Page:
UPDATE: Panels for TCM Film Fest
I posted this over at TCM City and thought there might be some interest here:
The TCM Classic Film Festival is pleased to present a series of panel discussions that will provide a look at the craft of moviemaking, hosted by experts in these fields. Also included will be a special panel featuring TCM staff, talking about how the network is produced. All of the panels listed below will be held in the Festival Panel Room, second floor of the Hollywood Roosevelt Hotel. Times and dates of panels will be announced and updated here soon.
TCM: Meet the People Behind the Network
Over the past 16 years, Turner Classic Movies has become the leading showcase and authority on classic movies. Meet some of the people behind the scenes who bring you the programming, the creative look of the channel, and the original productions. This is your chance to find out more about the inner workings of TCM and ask those questions you have always wondered about.
Film Continuity: When Details Count
Film continuity usually doesn't get attention until something goes wrong-the wristwatch on the Roman gladiator, the actor who mysteriously changes shirts in the middle of a scene. Due to the nature of shooting a script, often done out of sequence, film continuity is a key element of a successful production. Find out what a script supervisor does, what some of the continuity challenges are on high profile films, and how mistakes are made- and avoided- on sets.
Casting Secrets: Finding the Right Actor for the Right Role
Get an insider's perspective with casting directors on how this often mysterious or serendipitous business really works. We'll take a look back at some of the great 'star searches' in casting, roles in classic films in which casting either made or broke a career, and how the right casting resulted in many unforgettable films.
Location, Location, Location: When Big Movies Were Shot Far Away From Hollywood
The "Dream Factory" may have produced the setting for films all over the world, but from the very beginning, Hollywood has also sought the authenticity of shooting on location. Our panel will take a look at some of the more memorable productions that traveled outside of the studio walls, how this was accomplished, and the impact of shooting on location for the final production.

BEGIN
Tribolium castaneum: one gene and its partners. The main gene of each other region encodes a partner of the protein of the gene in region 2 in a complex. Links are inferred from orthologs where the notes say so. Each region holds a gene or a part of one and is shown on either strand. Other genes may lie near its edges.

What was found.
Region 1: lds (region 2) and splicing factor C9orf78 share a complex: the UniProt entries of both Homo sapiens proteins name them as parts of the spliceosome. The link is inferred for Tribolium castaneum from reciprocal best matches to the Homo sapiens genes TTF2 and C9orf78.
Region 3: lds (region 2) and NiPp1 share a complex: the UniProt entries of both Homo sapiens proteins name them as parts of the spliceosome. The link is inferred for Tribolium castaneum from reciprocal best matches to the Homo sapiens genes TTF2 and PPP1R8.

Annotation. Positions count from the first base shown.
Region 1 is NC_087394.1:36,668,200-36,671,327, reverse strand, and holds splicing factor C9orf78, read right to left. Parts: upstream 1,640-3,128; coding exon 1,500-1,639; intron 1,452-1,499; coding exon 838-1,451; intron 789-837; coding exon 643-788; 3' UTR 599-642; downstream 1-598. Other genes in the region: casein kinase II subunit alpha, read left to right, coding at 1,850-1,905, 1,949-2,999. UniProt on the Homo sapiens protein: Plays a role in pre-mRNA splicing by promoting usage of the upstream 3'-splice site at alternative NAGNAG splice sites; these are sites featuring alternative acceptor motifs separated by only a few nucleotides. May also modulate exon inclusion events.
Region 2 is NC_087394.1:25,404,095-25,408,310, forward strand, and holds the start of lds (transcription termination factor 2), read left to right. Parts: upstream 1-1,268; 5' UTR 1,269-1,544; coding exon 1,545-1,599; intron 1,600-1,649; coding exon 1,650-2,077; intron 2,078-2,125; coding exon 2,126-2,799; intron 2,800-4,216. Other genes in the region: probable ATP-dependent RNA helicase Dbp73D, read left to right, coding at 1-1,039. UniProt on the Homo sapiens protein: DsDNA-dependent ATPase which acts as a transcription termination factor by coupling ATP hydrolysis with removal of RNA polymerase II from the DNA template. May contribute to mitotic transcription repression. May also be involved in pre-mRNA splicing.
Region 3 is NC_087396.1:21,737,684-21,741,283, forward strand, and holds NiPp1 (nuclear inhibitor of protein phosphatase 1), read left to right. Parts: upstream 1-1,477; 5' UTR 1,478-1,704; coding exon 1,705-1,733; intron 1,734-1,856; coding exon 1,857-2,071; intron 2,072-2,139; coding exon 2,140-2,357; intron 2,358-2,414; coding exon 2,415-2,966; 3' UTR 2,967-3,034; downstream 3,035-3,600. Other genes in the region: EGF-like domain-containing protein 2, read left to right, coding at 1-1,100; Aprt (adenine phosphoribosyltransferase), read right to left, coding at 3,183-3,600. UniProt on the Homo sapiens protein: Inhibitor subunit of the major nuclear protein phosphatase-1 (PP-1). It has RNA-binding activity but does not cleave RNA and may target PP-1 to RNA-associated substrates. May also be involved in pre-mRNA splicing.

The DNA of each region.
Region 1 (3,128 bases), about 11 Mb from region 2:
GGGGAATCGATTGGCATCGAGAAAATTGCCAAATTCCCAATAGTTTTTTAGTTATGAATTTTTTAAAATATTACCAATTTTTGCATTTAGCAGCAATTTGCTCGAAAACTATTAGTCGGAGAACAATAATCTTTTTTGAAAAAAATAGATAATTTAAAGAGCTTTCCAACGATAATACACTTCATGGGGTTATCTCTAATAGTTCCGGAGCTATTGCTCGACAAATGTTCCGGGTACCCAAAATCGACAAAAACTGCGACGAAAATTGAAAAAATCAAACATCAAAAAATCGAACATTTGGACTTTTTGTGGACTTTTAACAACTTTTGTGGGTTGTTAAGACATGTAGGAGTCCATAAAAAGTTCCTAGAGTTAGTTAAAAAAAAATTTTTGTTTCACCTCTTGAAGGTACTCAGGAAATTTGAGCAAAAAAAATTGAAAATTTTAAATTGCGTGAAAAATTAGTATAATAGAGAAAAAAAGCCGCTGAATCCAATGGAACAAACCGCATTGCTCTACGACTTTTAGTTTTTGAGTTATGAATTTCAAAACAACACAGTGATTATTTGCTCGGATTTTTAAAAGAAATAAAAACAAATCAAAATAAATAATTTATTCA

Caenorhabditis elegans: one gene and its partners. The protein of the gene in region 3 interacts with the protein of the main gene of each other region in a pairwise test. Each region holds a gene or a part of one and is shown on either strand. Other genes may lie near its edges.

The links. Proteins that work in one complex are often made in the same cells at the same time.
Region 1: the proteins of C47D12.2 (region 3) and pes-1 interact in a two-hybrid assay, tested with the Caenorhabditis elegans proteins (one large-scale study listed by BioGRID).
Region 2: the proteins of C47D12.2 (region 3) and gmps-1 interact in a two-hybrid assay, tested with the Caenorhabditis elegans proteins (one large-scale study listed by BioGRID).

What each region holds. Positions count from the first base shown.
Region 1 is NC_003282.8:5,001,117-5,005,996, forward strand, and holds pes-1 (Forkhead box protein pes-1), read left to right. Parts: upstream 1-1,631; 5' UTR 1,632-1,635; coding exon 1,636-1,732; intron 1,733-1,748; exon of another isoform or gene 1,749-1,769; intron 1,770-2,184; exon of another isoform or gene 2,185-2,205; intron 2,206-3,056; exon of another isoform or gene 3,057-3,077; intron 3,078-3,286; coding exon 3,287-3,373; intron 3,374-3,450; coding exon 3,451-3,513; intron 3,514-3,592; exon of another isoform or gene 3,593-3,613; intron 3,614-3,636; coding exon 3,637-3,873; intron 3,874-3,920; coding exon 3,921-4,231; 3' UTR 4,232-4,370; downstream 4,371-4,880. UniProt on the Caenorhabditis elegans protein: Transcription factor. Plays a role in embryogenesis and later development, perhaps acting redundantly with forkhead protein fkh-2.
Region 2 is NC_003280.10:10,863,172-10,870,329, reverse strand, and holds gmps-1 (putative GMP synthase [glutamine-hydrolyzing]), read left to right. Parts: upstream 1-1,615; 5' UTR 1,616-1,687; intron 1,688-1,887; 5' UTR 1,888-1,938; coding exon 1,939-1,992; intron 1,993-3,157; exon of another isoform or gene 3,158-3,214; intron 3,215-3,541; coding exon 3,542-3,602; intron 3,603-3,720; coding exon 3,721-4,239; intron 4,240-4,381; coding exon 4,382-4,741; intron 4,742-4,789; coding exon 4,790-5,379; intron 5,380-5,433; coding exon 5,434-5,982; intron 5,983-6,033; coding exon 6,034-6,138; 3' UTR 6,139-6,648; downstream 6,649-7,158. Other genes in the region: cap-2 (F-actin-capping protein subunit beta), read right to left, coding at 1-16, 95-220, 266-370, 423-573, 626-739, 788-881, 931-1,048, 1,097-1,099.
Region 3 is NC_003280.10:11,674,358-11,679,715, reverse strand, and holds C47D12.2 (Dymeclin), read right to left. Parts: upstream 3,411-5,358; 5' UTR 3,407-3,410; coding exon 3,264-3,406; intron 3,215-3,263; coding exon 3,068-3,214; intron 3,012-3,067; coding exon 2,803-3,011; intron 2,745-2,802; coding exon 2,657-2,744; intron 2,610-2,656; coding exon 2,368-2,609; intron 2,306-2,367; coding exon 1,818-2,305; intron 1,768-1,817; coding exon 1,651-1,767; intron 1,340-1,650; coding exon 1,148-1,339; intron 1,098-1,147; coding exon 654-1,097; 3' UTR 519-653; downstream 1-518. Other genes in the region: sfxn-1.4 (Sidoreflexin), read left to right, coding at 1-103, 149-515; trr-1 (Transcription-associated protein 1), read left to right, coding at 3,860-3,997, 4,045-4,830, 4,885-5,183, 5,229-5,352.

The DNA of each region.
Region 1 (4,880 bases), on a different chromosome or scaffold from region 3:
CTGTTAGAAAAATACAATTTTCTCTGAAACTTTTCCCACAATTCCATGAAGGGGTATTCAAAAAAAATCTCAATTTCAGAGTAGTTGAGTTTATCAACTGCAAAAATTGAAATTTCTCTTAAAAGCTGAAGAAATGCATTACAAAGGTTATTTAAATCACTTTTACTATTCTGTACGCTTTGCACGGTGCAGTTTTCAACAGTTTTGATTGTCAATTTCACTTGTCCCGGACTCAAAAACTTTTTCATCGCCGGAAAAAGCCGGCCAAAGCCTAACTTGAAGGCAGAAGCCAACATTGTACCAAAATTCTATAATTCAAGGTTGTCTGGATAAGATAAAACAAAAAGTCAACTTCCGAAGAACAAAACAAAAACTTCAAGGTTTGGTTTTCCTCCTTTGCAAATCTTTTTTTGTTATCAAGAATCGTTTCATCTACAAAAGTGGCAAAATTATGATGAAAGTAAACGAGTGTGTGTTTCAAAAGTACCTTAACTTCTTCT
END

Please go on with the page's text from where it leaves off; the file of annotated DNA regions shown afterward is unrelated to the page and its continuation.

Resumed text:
A Remake to Remember: Hollywood's Love Affair With Updating Movie Classics
An endless topic of fascination for both classic and contemporary filmmakers, remakes have been a part of the Hollywood scene since practically the beginning of Hollywood. Filmmakers have often found inspiration in successful (or not-so-successful) source material. Classic films often provide a source of inspiration for later generations of filmmakers, who will sometimes take on the task of updating a story (The Women) or, creating almost a virtual copy (i.e. Gus Van Sant's *Psycho*), or, in rare instances, improving on the original.
The Greatest Movies Ever Sold: Classic Movie Marketing Campaigns
Take a look back at how movies have been marketed, examining how the studios' publicity and promotional machinery sold Hollywood to the world. From in-theatre promotions and gimmicks, to trailers, to posters, we'll talk about the creative campaigns that have attracted audiences and boosted box office.
Script Supervisor Angela Allen whose credits include: The Third Man, The African Queen, *The
Dirty Dozen*, Murder on the Orient Express and Ronin.
Casting Director Fred Roos who began his career casting American Graffitti and American Graffiti. He turned to producing, winning an Oscar for The Godfather II. Other credits include Apocalypse Now and Lost in Translation
Award winning author Cari Beauchamp whose books include Without Laying Down: Francis Marion and the Powerful Women of Early Hollywood Her latest book is Joseph P. Kennedy Presents: His Hollywood Years
Charles Shyer is a writer/director who has fashioned several romantic comedies including Irreconcilable Differences, Father of the Bride and Alfie. His writing credits include Smokey and the Bandit and Private Benjamin.